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New higher capacity charger

Discussion in 'Model S: Battery & Charging' started by Tevvy, Jul 12, 2017.

  1. Tevvy

    Tevvy Member

    Joined:
    Jul 6, 2017
    Messages:
    136
    Location:
    UK
    Hi all, I'm waiting for my new inventory 75D to arrive. I see from the specs that it has this 72amp charger.

    What do I need to take advantage of this at home? In the UK we get a £500 grant towards a home installation, but I don't think that includes the Tesla wall charger, so I'm looking at alternatives.

    Can anyone recommend me a charging station for home which would take advantage of this higher charger? I have 3 phase at home if that helps?

    Thanks for any advice, this charging is a complicated thing!
     
  2. sauce

    sauce Member

    Joined:
    Jun 28, 2015
    Messages:
    37
    Location:
    Montreal-Ferrier
    The HPWC is configurable with 208V 3-phase or 277V 3-phase. See link for PDF, pages 8 and 9

    https://www.tesla.com/sites/default/files/80A_Wall_Connector_Installation_Manual_EN_JP_ES_0.pdf
     
  3. miimura

    miimura Active Member

    Joined:
    Aug 21, 2013
    Messages:
    2,047
    Location:
    Los Altos, CA
    Your best bet is to look in the UK & Ireland sub-forum. There are a couple threads in there about UK charging including the OLEV grant scheme. I seem to recall that there is an extra charge for 3-phase charge points from most OLEV installers.

    Also, the PDF linked above is the US/Canada/Japan version. This is the European model that is 3-phase capable and has the correct vehicle connector.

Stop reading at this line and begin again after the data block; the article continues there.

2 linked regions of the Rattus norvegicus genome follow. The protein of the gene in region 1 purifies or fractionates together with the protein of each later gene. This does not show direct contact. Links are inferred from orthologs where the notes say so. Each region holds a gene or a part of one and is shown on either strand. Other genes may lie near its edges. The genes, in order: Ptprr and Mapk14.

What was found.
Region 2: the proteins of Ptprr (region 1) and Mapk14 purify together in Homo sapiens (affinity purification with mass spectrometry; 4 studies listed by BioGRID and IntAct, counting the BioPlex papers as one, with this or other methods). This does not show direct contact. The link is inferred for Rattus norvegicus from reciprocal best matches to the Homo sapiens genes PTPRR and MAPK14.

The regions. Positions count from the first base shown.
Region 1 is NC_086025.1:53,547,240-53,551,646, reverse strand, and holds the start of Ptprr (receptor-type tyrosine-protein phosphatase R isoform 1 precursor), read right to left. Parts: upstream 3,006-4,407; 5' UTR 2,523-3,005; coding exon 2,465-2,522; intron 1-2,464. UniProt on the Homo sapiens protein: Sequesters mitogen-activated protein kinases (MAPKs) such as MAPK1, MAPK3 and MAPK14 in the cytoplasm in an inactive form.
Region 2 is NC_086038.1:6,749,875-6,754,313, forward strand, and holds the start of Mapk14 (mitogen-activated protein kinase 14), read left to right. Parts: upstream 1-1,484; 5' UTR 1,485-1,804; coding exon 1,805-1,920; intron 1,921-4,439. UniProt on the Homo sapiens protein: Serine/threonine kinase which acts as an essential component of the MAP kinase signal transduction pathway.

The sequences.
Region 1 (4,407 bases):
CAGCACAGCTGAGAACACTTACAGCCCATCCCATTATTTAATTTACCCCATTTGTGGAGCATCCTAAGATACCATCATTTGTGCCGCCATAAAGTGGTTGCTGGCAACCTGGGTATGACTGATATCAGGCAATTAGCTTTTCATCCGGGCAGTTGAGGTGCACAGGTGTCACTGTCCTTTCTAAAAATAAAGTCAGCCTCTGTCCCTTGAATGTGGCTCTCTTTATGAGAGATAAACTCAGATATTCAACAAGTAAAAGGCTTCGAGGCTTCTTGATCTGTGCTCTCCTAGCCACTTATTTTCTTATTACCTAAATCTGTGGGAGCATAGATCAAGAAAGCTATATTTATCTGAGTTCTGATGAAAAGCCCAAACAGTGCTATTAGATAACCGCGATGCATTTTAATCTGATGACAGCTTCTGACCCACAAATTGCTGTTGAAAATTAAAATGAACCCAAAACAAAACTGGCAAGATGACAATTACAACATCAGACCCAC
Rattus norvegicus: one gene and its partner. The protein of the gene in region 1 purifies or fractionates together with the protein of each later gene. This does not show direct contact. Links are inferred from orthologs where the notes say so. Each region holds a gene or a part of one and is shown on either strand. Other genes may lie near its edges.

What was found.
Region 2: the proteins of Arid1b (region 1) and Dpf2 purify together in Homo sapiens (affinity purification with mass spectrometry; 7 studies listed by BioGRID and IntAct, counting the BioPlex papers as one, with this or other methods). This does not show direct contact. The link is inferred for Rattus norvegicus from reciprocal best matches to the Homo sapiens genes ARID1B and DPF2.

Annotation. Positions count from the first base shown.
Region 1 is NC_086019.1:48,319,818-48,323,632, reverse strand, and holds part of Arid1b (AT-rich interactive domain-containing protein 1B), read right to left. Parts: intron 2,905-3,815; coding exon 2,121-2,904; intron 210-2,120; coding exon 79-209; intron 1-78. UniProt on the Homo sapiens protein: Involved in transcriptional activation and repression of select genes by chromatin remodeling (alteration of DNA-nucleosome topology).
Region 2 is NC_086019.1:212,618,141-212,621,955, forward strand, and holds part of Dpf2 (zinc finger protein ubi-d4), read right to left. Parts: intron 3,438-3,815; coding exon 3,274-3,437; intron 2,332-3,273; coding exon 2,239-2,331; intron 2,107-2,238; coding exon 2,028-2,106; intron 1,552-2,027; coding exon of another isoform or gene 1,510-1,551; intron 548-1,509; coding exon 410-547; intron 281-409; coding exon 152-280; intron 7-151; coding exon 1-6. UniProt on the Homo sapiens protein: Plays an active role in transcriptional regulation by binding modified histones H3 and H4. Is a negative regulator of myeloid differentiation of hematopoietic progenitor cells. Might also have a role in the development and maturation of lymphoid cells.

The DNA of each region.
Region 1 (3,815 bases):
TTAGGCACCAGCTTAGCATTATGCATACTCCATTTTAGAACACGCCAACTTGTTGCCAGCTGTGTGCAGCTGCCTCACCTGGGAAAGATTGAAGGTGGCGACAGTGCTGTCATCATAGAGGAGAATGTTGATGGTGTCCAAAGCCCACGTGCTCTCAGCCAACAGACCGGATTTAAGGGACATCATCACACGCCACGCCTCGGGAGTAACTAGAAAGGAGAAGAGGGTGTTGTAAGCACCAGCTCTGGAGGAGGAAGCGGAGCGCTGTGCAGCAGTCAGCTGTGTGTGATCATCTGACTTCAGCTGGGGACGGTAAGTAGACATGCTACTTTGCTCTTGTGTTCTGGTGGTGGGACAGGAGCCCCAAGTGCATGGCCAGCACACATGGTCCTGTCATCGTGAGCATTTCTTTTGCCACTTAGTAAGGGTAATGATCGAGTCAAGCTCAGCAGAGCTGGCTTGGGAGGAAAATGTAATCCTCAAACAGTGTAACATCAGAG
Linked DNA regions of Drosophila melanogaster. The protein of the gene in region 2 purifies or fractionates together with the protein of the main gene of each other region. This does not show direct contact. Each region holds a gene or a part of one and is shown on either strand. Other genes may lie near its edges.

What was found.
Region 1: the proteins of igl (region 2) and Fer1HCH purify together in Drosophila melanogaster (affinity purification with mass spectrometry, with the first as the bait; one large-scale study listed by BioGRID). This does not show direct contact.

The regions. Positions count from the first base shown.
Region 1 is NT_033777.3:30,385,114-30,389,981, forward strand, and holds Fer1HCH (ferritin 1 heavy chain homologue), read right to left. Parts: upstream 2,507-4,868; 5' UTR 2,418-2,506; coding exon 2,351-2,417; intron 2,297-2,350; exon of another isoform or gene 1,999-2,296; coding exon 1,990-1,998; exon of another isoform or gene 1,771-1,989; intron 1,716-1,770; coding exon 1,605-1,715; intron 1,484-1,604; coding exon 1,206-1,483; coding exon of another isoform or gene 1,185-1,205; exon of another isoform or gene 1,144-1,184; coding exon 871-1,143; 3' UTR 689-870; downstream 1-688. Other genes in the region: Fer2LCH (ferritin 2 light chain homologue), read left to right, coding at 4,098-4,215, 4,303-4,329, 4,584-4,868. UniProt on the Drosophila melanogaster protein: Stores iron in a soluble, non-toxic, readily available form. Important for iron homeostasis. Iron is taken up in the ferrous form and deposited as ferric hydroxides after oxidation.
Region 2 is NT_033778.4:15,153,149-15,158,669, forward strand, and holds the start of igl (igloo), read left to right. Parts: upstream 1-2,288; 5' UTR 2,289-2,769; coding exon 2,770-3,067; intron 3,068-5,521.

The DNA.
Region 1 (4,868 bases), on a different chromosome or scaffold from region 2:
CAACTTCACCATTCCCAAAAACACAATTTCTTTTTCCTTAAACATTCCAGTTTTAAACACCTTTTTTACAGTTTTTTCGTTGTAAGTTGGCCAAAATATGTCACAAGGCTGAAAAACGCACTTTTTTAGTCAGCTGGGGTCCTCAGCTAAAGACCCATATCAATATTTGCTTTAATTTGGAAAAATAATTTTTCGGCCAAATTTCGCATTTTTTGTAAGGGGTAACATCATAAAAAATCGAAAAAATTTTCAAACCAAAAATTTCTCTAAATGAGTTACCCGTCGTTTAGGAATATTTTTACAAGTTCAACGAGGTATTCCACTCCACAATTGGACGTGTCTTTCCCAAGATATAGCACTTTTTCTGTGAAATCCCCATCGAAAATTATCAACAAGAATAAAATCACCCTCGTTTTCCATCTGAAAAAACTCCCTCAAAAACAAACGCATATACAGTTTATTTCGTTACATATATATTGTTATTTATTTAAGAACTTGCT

https://www.tesla.com/sites/default/files/pdfs/wall-connector-eu/20161208/tesla-32a-wall-connector-installation-manual-en-EU-v2.pdf
     
  4. bob_p

    bob_p Active Member

    Joined:
    Apr 5, 2012
    Messages:
    1,643
    You really don't need to charge a 75 at the full 72A.

    You can save $$$ by installing a lower amp circuit.

    In the US, a 30A circuit can charge most cars overnight for typical driving.

    We have an S P85 with dual chargers (supports up to 80A) and have it connected to a 50A circuit, charging at 32A.

    And our new S 100D came with the standard 48A charger, and charge it through our HPWC on a 100A circuit, dialed down to 48A. [We do this because the two cars are sharing the same 100A circuit, which means the actual sustained load should be no more than 80A.]

    And both cars have been able to get fully charged overnight.

    My recommendation is to go with a lower amp circuit, especially if you have a long run of cable from your breaker box. And assuming Tesla is installing an urban supercharger near you, if there is a time when you need to charge quickly - make a run to the supercharger to do that.

    Overspending on home charging is tempting and helps to alieve range anxiety. But after owning a Model S for 4.5 years, I realize we've overspent on installing charging circuits in two homes - at least for cars with up to 100 Kwh of power.
     
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